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Banned decades ago, PCBs still posing threat to wildlife

National Audubon Society

AP: The industrial chemicals once used in electric equipment have been found in Squam Lake sediment at high levels and may be harming the bird's reproduction.

HOLDERNESS, N.H. (AP) — Researchers on an idyllic New Hampshire lake popular with tourists are hunting for what's inhibiting the loon population growth.

The iconic aquatic birds, known for their haunting calls, have long faced threats from development and lead poisoning.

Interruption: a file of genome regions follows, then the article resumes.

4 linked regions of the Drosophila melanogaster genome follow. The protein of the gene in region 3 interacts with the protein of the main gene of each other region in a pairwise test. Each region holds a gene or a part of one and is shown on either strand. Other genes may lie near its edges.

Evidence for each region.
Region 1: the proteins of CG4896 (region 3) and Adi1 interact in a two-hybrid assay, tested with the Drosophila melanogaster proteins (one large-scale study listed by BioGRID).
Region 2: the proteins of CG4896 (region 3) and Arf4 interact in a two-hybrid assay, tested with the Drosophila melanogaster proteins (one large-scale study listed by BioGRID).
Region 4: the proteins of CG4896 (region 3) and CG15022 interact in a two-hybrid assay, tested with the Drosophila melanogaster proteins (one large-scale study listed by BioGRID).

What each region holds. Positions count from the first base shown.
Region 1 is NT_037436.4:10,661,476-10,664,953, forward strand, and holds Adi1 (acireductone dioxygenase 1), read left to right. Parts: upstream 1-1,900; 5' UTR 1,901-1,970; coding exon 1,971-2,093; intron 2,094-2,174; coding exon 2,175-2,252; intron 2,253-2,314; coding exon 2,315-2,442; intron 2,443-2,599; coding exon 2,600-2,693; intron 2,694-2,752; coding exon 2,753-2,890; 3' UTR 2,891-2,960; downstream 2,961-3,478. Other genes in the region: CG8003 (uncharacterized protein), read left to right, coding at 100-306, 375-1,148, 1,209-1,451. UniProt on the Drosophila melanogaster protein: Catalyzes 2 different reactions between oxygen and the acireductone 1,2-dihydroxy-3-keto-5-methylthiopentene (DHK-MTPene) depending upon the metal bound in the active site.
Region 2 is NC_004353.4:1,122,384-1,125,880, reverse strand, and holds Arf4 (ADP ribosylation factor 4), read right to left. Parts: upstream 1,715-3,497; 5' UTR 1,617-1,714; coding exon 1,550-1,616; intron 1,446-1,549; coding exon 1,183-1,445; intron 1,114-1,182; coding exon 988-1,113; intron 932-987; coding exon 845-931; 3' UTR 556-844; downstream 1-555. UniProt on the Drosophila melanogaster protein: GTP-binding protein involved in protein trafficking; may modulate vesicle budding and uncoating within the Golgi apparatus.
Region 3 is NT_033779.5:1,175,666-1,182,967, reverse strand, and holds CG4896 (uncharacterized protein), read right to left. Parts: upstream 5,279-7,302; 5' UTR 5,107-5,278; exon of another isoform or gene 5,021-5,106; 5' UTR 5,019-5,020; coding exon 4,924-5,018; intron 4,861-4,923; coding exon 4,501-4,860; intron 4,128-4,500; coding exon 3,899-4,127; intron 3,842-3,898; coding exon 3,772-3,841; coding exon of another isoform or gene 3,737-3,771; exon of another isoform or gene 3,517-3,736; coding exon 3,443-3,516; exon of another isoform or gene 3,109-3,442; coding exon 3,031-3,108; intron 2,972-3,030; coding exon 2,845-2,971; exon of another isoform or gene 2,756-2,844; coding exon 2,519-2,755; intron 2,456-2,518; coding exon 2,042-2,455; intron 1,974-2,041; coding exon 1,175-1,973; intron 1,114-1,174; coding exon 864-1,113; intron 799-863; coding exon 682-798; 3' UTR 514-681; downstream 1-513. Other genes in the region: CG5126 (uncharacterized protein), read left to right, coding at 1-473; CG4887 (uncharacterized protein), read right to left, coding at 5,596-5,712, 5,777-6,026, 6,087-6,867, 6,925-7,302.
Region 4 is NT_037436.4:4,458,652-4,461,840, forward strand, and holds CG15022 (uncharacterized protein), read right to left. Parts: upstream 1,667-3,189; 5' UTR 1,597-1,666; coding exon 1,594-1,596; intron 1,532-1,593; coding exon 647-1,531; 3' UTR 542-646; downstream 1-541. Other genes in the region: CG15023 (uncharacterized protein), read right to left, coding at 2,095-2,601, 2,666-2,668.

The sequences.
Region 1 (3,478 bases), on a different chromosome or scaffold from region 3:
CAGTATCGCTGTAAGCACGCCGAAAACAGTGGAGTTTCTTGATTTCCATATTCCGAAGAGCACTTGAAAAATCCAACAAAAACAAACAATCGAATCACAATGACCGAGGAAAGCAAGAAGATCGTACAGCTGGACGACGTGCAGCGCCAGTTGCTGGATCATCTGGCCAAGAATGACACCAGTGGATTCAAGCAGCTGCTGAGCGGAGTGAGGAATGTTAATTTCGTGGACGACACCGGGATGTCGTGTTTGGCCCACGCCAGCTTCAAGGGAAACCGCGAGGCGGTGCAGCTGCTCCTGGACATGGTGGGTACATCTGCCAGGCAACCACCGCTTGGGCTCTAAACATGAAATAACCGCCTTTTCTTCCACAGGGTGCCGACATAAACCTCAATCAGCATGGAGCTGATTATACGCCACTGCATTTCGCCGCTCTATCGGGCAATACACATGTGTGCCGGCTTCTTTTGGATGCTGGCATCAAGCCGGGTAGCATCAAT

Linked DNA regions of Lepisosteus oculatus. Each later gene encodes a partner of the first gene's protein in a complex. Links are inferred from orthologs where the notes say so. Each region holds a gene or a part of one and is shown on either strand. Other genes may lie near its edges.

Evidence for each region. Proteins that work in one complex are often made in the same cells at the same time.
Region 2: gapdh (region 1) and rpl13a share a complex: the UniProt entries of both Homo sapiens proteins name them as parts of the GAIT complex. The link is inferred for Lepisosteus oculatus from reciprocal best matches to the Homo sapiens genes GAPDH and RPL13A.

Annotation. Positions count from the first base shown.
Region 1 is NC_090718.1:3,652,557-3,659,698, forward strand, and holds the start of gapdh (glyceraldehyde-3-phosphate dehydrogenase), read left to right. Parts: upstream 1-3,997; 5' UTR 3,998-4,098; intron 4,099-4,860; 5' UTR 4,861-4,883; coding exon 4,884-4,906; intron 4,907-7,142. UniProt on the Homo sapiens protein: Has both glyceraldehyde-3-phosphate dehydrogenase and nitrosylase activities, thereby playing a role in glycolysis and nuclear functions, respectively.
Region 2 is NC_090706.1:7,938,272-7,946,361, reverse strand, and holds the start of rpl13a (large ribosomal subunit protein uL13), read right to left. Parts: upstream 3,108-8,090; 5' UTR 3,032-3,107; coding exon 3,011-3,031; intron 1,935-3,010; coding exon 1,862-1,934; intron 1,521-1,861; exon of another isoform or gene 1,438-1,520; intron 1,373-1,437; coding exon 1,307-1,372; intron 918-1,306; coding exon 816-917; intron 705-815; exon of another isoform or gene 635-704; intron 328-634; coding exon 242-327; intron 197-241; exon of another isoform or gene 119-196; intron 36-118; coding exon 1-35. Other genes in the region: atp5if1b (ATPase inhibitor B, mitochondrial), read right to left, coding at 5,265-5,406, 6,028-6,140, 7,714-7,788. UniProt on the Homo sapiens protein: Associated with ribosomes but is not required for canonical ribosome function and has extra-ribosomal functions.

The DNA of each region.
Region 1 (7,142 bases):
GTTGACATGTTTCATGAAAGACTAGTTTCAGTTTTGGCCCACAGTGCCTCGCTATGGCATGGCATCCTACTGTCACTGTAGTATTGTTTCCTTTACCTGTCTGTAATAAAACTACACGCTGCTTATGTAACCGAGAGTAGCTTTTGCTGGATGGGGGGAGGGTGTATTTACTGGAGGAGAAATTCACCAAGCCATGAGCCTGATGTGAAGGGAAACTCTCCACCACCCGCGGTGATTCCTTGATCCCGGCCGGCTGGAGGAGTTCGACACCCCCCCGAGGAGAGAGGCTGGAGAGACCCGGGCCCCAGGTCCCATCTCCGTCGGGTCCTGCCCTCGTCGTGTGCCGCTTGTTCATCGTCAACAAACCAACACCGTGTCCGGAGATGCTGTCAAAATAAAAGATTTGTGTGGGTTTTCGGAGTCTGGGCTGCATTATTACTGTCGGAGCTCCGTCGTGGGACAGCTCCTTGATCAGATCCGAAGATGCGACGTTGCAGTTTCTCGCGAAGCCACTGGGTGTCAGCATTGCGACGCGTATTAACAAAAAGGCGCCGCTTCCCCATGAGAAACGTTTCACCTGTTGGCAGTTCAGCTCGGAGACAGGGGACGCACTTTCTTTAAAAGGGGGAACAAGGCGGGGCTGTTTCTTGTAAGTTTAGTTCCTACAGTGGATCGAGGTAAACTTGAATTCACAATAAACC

But they are also facing exposure to long-banned chemicals known as Polychlorinated biphenyls or PCBs.

The industrial chemicals once used in electric equipment have been found in Squam Lake sediment at high levels and may be harming the bird's reproduction.

Similar problems with PCBs have been found with other fish-eating birds in Massachusetts and the Great Lakes.

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